The city of Stadtlohn (Low German: Stadlaun), which has 20,746 inhabitants (Dec. 2020),[3] is located in the western Münsterland in the northwest of North Rhine-Westphalia and is a district town of Borken in the Münster administrative district. The River Berkel flows through the city on its way to the Netherlands.

Mühlenstraße Stadtlohn.JPG
Flag of Stadtlohn
Coat of arms of Stadtlohn
Location of Stadtlohn within Borken district
Borken (district)North Rhine-WestphaliaKleve (district)Wesel (district)Coesfeld (district)Coesfeld (district)Lower SaxonySteinfurt (district)NetherlandsRaesfeldHeidenRhedeBocholtBorkenRekenVelenStadtlohnHeekAhausGescherLegdenSchöppingenGronauVredenSüdlohnIsselburgStadtlohn in BOR.svg
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Stadtlohn is located in Germany
Stadtlohn is located in North Rhine-Westphalia
Coordinates: 51°59′33″N 06°54′54″E / 51.99250°N 6.91500°E / 51.99250; 6.91500Coordinates: 51°59′33″N 06°54′54″E / 51.99250°N 6.91500°E / 51.99250; 6.91500
StateNorth Rhine-Westphalia
 • Mayor (2020–25) Berthold Dittmann[1] (Ind.)
 • Total79.06 km2 (30.53 sq mi)
50 m (160 ft)
 • Total20,290
 • Density260/km2 (660/sq mi)
Time zoneUTC+01:00 (CET)
 • Summer (DST)UTC+02:00 (CEST)
Postal codes
Dialling codes0 25 63
Vehicle registrationBOR


Division of the townEdit

Stadtlohn consists of 9 districts:

  • Stadtlohn
  • Almsick
  • Büren
  • Estern
  • Hengeler
  • Hordt
  • Hundewick
  • Wendfeld
  • Wenningfeld


The town was founded as Lohn by Liudger, the first Bishop of Münster about the year 800. About 985 Gescher was split from Lohn, which in turn (1231) split into Südlohn (literally "South-Lohn") and Nordlohn (literally "North-Lohn"). The name Stadtlohn (literally "Town-Lohn") is first mentioned in 1389 after the small town Nordlohn was secured by a moat, a defensive wall and gates and gained the town rights. About 1406 Stadtlohn was burned down by Count Heinrich I of Solms-Ottenstein because he feuded with the bishop of Münster. Bishop Heinrich III of Münster verified its town rights in 1491.

In 1584 Stadtlohn was pillaged by the troops of Duke Ernest of Bavaria and again in 1588 by Dutch soldiers. In 1591 Spanish soldiers attacked the town. For a few months of 1598 Spanish troops were stationed in the town during the Eighty Years' War. In 1611 a serious fire destroyed 225 of 235 houses.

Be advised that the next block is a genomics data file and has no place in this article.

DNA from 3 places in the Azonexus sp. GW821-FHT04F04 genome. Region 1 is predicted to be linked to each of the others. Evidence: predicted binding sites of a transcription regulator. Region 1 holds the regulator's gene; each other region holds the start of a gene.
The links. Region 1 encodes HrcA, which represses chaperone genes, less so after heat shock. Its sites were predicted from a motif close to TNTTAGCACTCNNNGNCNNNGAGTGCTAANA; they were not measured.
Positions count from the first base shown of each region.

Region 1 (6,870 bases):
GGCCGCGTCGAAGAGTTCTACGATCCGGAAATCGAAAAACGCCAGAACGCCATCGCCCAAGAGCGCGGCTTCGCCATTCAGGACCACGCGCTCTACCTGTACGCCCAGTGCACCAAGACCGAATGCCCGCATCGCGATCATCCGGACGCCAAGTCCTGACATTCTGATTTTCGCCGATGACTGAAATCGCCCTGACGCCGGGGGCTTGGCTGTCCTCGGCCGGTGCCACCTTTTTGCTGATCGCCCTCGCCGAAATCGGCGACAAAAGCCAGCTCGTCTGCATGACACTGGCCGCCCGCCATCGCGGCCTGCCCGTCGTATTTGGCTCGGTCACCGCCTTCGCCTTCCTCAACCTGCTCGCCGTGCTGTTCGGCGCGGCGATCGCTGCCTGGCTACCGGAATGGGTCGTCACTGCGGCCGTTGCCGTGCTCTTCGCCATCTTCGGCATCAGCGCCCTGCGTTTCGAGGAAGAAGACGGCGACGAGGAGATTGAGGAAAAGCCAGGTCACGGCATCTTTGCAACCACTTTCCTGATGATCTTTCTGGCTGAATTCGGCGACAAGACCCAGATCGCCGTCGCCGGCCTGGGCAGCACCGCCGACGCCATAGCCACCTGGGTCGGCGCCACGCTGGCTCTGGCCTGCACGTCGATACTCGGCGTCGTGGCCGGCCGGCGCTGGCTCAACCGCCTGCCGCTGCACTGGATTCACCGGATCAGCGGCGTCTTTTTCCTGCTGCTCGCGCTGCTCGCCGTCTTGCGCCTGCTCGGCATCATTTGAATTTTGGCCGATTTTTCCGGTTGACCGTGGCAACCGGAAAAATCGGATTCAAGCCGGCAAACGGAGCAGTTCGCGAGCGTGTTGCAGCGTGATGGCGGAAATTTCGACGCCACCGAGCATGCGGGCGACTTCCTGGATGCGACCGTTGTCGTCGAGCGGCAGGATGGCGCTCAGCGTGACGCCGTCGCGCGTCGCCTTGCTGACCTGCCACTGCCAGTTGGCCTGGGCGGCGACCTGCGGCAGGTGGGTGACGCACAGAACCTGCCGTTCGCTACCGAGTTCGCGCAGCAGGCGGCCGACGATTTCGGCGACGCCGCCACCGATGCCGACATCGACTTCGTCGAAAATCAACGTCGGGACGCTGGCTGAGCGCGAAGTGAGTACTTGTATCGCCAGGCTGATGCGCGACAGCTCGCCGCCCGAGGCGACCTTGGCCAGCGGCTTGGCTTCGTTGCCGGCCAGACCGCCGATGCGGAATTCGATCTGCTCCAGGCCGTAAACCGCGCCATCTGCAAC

On August 6, 1623 during the Thirty Years' War the Battle of Stadtlohn (German: Schlacht im Lohner Brook) saw Johan Tzerclaes, Count of Tilly's imperial troops victorious over Duke Christian of Brunswick's men. About 6.000 soldiers died that day. In 1742 regular pilgrimages started to a statue of Mary in a small chapel in Stadtlohn from various towns in the Münsterland. The adoration of the Virgin Mary ended in 1886 when the statue was stolen from the Hilgenbergchapel.

In World War II, Stadtlohn was hit by bombs as early as 1940 and 1942, but the damage was limited. In March 1945, however, Stadtlohn was affected by two massive allied airstrikes that destroyed 86% of the town. About 600 inhabitants lost their lives. On March 31, 1945 British forces marched into the town.


  • Former Jewish Cemetery in the town center. Close by there is a sightworthy commemorative plaque in Hagenstrasse street reminding on the synagogue which was destroyed in 1938.
  • Former pilgrimage chapel Marienkapelle on Hilgenberg hill.
  • Saint Otger Church, rebuilt after the war.
  • Town Hall, destroyed in 1945 and rebuilt in 1953.
  • Hünenburg
  • Dicke Eiche


  • Railroadmuseum Stadtlohn
  • SIKU Toy-car Museum

Sports clubsEdit

Stadtlohn has 2 sports clubs. The SUS Stadtlohn has the most members (approx. 3700 members[citation needed]), followed by the DJK Eintracht Stadtlohn.

International relationsEdit

Stadtlohn is twinned with:

Notable peopleEdit


  1. ^ Wahlergebnisse in NRW Kommunalwahlen 2020, Land Nordrhein-Westfalen, accessed 19 June 2021.
  2. ^ "Bevölkerung der Gemeinden Nordrhein-Westfalens am 31. Dezember 2020" (in German). Landesbetrieb Information und Technik NRW. Retrieved 21 June 2021.
  3. ^ Entwicklung der Einwohnerzahlen, Stadt Stadtlohn, accessed 24 July 2021.

External linksEdit